It is to be understood that non-electrode solid substrate 42 may be formed from any suitable material, including but not limited to at least one of inorganic materials (e.g. glass, silicon, metal oxides (e.g. silicon oxides, aluminum oxides, etc.) and the like), organic materials (e.g. polycarbonates and the like), or combinations thereof.
  • [0050]
    A non-limitative embodiment of the method is shown in the flow diagram of FIGS. 5A and 5B. In this embodiment, the molecule 18 has SH as the first connecting group (CG1) 30 and NH2 as the second connecting group (CG2) 28. It is to be understood that both of these connecting group materials may be reactive toward noble metals (e.g. Au, Cu, Ag, Pt, etc), and thus may form good chemical bonding with an electrode material.
  • [0051]
    FIGS. 5(I) and 5(II) illustrate the attachment of a hydrophobic temporary protecting group (TPHFG) 36 (—NHCOOC(CH3)2R) to form a mono-capped molecule (FIG. 5(II)). This may be accomplished by treating the NH2 second connecting group 28 with alkyl di-carboxylate under a mild base condition. It is to be understood that this group may remain stable during the preparation of —S—SO3 anion (FIG. 5(III), the LB thin film preparation process (FIG. 5(IV)), and the de-protection of the SH first connecting group 30 (FIG. 5(V)) via UV irradiation or base immersion to a pH>10.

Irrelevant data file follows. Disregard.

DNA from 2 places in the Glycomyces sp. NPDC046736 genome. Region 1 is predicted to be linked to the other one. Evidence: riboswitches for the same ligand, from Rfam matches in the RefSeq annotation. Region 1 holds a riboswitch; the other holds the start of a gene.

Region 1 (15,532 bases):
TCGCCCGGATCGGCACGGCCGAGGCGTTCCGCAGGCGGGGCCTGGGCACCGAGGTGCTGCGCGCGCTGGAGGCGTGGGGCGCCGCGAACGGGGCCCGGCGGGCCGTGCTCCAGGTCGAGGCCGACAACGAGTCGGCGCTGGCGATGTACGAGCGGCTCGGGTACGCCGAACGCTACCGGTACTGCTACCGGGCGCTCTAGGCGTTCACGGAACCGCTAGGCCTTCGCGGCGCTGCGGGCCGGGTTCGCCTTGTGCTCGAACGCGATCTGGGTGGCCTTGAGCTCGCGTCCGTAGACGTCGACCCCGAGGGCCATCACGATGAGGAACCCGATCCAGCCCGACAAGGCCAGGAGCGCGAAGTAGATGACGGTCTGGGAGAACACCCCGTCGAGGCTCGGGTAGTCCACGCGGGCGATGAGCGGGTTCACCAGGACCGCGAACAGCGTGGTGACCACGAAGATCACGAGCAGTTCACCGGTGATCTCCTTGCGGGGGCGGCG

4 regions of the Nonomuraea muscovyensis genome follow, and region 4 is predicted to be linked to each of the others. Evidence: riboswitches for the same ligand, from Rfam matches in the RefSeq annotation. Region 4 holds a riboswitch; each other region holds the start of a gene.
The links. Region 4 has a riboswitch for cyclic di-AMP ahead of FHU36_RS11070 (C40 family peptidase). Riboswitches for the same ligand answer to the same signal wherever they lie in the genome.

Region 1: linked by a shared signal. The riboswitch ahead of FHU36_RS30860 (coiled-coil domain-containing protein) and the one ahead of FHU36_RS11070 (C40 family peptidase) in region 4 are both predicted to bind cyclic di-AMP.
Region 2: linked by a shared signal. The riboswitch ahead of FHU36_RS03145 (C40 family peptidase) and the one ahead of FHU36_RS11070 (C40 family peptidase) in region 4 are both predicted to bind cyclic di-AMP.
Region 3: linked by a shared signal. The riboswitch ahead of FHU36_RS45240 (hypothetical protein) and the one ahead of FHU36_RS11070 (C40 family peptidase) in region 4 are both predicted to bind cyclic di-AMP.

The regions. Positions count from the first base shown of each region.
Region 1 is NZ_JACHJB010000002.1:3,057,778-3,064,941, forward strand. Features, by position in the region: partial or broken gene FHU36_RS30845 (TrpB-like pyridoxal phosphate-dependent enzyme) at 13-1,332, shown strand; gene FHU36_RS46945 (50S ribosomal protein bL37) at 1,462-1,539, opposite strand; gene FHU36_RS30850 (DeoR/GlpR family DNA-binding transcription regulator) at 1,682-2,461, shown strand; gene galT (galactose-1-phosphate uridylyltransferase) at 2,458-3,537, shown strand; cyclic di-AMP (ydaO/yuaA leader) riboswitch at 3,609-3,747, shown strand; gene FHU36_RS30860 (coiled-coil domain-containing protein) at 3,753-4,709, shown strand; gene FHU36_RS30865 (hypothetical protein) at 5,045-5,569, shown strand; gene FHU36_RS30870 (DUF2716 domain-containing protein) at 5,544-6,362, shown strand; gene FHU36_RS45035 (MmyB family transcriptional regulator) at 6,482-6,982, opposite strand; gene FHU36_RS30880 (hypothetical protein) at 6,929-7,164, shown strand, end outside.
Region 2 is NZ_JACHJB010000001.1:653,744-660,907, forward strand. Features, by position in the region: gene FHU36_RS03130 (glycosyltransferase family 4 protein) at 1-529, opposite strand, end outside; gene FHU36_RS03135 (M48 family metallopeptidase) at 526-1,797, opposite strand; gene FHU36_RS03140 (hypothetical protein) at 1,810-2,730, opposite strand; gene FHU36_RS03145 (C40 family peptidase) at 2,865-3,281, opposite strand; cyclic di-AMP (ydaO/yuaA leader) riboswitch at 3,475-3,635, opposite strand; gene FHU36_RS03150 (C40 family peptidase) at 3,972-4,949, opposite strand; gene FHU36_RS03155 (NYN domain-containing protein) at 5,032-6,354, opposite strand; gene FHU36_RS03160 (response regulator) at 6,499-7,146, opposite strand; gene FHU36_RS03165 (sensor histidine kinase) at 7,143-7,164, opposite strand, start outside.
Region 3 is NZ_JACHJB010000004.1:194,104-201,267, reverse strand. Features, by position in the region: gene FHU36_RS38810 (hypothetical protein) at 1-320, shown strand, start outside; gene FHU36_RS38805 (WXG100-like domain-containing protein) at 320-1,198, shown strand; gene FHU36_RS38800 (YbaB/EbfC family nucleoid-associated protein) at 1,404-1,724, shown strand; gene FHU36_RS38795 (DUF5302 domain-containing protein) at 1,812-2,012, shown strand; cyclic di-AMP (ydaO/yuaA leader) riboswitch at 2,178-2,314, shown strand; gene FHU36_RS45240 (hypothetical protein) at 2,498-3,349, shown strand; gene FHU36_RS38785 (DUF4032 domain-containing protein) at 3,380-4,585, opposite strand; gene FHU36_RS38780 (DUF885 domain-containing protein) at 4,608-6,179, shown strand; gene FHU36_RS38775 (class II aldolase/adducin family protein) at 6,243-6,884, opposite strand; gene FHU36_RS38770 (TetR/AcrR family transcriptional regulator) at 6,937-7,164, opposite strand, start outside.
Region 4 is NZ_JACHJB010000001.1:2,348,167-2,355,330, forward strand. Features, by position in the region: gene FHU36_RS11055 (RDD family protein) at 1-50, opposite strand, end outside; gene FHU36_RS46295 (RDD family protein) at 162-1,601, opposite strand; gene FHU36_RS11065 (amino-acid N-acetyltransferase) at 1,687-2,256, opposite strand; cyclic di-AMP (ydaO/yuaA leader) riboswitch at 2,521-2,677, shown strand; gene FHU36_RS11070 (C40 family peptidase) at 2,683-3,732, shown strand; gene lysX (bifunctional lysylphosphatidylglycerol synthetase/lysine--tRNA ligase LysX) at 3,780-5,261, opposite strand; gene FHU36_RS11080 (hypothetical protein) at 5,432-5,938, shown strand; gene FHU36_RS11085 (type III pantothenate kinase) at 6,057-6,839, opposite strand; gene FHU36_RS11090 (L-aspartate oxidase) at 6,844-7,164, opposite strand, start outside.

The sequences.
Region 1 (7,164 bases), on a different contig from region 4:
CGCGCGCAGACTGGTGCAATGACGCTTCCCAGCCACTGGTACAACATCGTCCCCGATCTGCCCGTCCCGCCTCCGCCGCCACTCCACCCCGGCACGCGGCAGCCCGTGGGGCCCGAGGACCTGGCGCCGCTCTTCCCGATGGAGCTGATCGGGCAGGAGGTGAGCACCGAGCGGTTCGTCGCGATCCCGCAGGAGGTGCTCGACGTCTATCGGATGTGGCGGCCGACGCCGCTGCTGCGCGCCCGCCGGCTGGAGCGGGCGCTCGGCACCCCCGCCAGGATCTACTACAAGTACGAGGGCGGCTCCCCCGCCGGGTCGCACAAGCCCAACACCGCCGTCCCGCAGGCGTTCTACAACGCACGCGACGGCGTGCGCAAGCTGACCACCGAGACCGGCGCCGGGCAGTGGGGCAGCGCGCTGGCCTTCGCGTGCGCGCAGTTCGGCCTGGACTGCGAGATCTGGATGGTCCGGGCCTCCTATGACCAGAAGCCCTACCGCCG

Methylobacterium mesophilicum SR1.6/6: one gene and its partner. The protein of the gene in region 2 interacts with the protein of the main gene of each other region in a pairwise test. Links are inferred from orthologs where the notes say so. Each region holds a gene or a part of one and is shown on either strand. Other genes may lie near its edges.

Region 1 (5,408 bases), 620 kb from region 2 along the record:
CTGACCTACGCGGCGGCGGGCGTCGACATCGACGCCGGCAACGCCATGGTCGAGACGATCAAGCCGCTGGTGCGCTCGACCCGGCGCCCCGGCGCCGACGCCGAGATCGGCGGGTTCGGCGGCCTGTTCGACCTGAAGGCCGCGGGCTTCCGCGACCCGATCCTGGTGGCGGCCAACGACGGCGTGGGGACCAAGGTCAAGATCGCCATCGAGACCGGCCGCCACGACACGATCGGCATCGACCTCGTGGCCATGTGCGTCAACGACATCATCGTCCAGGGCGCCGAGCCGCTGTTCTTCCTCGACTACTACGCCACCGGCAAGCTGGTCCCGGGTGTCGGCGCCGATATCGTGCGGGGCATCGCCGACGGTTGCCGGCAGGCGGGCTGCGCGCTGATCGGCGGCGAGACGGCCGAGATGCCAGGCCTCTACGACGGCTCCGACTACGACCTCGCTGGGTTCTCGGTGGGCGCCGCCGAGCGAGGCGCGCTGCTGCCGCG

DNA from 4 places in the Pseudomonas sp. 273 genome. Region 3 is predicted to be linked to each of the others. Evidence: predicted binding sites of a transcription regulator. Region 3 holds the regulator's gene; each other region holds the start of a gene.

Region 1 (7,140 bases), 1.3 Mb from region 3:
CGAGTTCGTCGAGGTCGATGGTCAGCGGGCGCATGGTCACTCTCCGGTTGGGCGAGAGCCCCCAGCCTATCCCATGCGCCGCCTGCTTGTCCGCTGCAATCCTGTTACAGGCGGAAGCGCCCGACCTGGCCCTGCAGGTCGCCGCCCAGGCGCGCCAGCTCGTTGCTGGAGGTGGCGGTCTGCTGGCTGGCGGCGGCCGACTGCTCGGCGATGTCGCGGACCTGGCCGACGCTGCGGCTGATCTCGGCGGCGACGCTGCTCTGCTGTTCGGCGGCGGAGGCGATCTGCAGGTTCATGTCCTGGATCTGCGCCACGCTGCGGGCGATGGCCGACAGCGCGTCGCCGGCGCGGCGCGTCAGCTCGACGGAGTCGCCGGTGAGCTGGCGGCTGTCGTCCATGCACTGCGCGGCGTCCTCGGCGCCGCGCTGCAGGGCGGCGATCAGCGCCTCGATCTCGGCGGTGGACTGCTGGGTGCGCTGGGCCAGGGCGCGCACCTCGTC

• [0052]
    It is to be understood that the R in the hydrophobic temporary protecting group 36 may be any suitable alkyl group including, but not limited to —CH3, —C2H5, —C3H7, —C4H9, —C5H11, —C6H13, —C7H15, —C8H17, —C9H19, —C10H21, —C11H23, substituted hydrocarbons (e.g. —(CH2)n—Ar; —(CH2)n-Het; where n>0, the —Ar may be any suitable aromatic hydrocarbon, and the Het may be any suitable heterocyclic system; or the like), or combinations thereof.